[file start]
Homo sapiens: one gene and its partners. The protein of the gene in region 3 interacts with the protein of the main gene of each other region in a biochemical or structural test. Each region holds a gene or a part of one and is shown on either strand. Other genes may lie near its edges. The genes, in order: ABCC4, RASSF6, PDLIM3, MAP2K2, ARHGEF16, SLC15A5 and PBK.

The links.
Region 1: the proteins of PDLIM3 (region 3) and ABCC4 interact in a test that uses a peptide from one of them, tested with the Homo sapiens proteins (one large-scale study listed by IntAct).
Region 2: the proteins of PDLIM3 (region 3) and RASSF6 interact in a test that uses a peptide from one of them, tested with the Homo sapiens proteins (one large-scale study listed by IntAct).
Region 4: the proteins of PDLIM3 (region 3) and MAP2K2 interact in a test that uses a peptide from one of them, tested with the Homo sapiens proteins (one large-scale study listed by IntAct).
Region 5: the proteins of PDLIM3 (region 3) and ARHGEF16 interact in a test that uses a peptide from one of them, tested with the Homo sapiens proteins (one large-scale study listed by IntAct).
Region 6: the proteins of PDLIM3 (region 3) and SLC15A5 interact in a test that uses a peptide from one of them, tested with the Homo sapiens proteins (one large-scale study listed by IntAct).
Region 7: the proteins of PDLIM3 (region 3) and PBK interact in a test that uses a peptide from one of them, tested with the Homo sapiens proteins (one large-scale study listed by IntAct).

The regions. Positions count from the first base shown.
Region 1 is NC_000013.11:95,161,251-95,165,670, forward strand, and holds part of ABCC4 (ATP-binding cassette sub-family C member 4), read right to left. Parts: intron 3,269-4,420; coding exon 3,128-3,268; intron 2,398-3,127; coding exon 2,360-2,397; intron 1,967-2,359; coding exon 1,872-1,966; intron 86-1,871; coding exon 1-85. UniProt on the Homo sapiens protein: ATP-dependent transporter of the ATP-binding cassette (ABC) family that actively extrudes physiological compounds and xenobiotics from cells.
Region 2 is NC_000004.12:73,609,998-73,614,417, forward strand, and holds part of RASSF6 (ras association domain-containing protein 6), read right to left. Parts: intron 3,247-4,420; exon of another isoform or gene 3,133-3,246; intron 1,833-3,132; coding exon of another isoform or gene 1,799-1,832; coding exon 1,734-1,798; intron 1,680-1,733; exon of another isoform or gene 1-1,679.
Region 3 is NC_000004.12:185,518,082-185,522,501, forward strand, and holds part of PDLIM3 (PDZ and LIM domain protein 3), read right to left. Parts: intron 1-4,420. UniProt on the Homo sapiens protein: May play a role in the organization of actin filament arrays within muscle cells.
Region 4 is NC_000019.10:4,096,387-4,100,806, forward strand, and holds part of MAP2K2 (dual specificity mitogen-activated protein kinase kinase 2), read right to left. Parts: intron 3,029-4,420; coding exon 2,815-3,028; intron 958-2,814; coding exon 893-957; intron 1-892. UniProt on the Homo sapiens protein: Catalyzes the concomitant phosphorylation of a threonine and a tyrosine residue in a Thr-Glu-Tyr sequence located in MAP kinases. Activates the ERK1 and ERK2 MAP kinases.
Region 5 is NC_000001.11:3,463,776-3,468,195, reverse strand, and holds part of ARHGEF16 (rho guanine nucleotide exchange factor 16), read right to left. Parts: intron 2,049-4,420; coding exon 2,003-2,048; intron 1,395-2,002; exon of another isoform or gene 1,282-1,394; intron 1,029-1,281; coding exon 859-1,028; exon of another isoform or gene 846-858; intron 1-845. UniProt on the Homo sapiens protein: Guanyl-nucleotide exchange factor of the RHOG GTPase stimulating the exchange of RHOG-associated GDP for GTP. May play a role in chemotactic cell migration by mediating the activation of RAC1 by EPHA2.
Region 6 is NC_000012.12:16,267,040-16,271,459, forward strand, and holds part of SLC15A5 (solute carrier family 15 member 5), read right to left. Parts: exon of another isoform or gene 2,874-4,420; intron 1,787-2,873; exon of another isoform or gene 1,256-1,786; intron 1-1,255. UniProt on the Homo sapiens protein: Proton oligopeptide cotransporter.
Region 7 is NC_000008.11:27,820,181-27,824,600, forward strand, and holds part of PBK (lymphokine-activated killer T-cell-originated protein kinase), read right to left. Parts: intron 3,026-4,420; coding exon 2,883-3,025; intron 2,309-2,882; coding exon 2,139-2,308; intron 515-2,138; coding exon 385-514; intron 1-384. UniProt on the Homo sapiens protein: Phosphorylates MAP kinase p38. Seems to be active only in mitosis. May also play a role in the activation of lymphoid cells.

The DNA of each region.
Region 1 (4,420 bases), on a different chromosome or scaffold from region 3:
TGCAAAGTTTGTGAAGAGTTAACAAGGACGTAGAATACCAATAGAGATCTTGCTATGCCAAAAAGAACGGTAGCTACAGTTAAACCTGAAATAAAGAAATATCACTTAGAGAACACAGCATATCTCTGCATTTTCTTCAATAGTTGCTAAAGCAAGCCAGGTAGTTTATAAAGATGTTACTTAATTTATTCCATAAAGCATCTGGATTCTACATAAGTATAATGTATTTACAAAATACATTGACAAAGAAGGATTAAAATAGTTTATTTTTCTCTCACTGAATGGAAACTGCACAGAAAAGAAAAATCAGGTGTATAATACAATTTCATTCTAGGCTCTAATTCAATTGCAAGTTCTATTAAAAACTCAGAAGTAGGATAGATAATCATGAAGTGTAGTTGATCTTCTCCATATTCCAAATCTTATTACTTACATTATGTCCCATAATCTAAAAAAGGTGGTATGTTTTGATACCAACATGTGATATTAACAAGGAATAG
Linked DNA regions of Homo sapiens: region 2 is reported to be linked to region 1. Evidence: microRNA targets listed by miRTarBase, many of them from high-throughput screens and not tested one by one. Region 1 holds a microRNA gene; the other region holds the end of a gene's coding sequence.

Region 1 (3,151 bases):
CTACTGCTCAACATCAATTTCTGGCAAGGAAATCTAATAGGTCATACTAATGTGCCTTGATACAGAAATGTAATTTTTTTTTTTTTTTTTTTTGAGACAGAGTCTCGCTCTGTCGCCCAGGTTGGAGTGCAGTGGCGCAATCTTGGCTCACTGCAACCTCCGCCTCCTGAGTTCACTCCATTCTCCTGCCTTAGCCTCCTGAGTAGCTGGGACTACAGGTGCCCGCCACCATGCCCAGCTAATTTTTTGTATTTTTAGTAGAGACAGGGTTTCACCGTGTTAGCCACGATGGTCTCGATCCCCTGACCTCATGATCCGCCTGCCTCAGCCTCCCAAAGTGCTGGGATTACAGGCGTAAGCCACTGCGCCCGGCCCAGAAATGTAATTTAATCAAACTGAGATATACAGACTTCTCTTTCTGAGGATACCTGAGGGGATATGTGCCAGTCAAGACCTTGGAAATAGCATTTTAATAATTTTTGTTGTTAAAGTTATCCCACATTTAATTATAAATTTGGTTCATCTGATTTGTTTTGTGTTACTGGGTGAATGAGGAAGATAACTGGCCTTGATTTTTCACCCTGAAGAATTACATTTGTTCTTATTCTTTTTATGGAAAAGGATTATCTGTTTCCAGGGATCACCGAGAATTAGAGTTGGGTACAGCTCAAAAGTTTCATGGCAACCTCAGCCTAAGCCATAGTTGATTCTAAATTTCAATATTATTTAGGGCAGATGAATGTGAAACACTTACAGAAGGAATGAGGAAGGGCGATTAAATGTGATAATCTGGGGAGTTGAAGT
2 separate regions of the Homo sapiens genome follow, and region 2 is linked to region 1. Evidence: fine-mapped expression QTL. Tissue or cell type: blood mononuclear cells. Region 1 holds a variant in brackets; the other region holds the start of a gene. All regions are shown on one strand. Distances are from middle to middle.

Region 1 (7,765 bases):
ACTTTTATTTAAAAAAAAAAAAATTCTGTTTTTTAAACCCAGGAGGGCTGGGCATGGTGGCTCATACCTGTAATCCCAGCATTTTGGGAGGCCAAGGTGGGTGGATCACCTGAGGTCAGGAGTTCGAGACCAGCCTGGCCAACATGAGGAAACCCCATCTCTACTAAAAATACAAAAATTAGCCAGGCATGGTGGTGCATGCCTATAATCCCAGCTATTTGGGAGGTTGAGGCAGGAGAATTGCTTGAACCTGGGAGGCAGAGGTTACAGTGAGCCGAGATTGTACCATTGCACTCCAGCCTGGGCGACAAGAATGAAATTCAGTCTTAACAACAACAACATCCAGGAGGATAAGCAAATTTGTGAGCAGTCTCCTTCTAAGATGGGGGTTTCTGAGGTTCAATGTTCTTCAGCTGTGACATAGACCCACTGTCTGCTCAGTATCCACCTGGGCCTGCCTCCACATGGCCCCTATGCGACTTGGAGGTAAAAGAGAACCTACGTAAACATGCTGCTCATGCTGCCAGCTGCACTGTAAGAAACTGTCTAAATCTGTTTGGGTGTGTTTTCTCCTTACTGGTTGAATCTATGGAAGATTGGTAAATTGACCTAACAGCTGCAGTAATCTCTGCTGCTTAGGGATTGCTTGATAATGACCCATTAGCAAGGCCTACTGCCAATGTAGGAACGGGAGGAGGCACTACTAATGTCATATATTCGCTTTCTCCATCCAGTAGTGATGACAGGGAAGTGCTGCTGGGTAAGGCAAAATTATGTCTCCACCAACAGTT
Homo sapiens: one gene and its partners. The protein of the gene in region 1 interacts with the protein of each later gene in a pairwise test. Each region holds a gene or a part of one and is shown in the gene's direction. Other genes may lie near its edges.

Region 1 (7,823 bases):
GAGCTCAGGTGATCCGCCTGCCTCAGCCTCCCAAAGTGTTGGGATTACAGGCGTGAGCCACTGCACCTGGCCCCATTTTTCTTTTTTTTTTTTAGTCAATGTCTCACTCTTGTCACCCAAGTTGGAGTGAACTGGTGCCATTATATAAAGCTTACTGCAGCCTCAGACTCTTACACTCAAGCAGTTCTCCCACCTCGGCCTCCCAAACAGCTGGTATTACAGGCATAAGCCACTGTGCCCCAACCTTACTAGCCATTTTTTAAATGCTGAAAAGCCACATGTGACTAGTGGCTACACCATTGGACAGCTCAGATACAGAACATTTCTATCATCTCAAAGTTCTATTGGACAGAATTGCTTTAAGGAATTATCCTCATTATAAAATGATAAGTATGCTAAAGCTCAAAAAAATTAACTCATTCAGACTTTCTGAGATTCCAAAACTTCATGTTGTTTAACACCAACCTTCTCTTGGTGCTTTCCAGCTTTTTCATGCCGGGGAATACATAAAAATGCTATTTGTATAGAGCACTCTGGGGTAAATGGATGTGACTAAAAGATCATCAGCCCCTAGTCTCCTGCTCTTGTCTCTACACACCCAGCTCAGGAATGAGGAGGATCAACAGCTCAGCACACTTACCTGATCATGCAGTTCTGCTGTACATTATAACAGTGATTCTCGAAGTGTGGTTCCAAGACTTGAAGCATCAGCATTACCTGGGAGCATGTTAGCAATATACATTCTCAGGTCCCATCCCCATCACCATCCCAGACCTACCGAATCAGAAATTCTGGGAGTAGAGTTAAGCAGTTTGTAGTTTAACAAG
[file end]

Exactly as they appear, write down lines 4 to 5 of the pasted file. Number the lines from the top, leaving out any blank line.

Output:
Region 2: the proteins of PDLIM3 (region 3) and RASSF6 interact in a test that uses a peptide from one of them, tested with the Homo sapiens proteins (one large-scale study listed by IntAct).
Region 4: the proteins of PDLIM3 (region 3) and MAP2K2 interact in a test that uses a peptide from one of them, tested with the Homo sapiens proteins (one large-scale study listed by IntAct).